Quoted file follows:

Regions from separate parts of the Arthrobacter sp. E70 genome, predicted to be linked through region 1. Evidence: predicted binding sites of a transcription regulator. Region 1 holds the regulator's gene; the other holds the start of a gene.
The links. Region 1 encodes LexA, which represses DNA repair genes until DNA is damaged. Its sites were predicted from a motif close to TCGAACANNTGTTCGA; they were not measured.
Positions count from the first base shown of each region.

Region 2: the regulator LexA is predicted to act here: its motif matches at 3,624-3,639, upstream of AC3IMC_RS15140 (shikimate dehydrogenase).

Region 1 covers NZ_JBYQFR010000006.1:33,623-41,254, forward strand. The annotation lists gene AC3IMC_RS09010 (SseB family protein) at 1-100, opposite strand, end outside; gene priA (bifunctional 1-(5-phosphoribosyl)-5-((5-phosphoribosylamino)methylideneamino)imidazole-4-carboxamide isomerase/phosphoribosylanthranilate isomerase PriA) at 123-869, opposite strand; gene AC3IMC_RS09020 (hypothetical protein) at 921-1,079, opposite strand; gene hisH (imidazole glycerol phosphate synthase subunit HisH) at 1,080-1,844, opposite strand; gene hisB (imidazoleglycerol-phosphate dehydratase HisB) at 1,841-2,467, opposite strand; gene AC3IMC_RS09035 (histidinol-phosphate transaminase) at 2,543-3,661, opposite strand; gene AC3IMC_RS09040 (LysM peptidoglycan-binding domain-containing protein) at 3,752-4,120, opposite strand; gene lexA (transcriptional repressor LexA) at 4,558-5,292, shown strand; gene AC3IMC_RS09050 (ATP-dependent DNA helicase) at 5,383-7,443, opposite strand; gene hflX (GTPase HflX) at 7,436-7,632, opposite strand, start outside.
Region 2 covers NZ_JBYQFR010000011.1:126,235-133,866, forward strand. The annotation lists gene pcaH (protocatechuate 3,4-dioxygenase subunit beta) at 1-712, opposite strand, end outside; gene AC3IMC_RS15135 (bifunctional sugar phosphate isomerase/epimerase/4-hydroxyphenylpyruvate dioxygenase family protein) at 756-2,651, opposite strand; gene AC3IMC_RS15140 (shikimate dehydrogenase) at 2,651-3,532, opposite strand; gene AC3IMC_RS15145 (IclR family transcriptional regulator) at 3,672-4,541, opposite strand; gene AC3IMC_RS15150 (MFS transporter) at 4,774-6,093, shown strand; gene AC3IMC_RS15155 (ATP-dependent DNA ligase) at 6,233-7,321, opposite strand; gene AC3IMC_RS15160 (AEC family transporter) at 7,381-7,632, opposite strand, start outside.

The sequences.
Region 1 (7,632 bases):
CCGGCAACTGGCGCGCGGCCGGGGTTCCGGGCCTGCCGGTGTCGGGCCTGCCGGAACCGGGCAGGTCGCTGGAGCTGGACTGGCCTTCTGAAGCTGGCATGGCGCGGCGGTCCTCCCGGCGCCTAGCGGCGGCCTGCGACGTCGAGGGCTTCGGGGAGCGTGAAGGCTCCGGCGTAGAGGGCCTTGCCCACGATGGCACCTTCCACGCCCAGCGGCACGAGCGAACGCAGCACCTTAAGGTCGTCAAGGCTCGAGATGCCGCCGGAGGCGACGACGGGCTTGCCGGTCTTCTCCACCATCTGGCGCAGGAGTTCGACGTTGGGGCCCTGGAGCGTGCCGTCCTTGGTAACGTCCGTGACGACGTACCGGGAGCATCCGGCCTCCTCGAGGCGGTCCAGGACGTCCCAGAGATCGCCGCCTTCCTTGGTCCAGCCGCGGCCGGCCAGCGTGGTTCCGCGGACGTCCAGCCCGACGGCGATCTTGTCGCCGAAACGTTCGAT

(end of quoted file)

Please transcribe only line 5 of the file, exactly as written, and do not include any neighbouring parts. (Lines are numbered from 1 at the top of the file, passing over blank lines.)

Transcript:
Region 1 covers NZ_JBYQFR010000006.1:33,623-41,254, forward strand. The annotation lists gene AC3IMC_RS09010 (SseB family protein) at 1-100, opposite strand, end outside; gene priA (bifunctional 1-(5-phosphoribosyl)-5-((5-phosphoribosylamino)methylideneamino)imidazole-4-carboxamide isomerase/phosphoribosylanthranilate isomerase PriA) at 123-869, opposite strand; gene AC3IMC_RS09020 (hypothetical protein) at 921-1,079, opposite strand; gene hisH (imidazole glycerol phosphate synthase subunit HisH) at 1,080-1,844, opposite strand; gene hisB (imidazoleglycerol-phosphate dehydratase HisB) at 1,841-2,467, opposite strand; gene AC3IMC_RS09035 (histidinol-phosphate transaminase) at 2,543-3,661, opposite strand; gene AC3IMC_RS09040 (LysM peptidoglycan-binding domain-containing protein) at 3,752-4,120, opposite strand; gene lexA (transcriptional repressor LexA) at 4,558-5,292, shown strand; gene AC3IMC_RS09050 (ATP-dependent DNA helicase) at 5,383-7,443, opposite strand; gene hflX (GTPase HflX) at 7,436-7,632, opposite strand, start outside.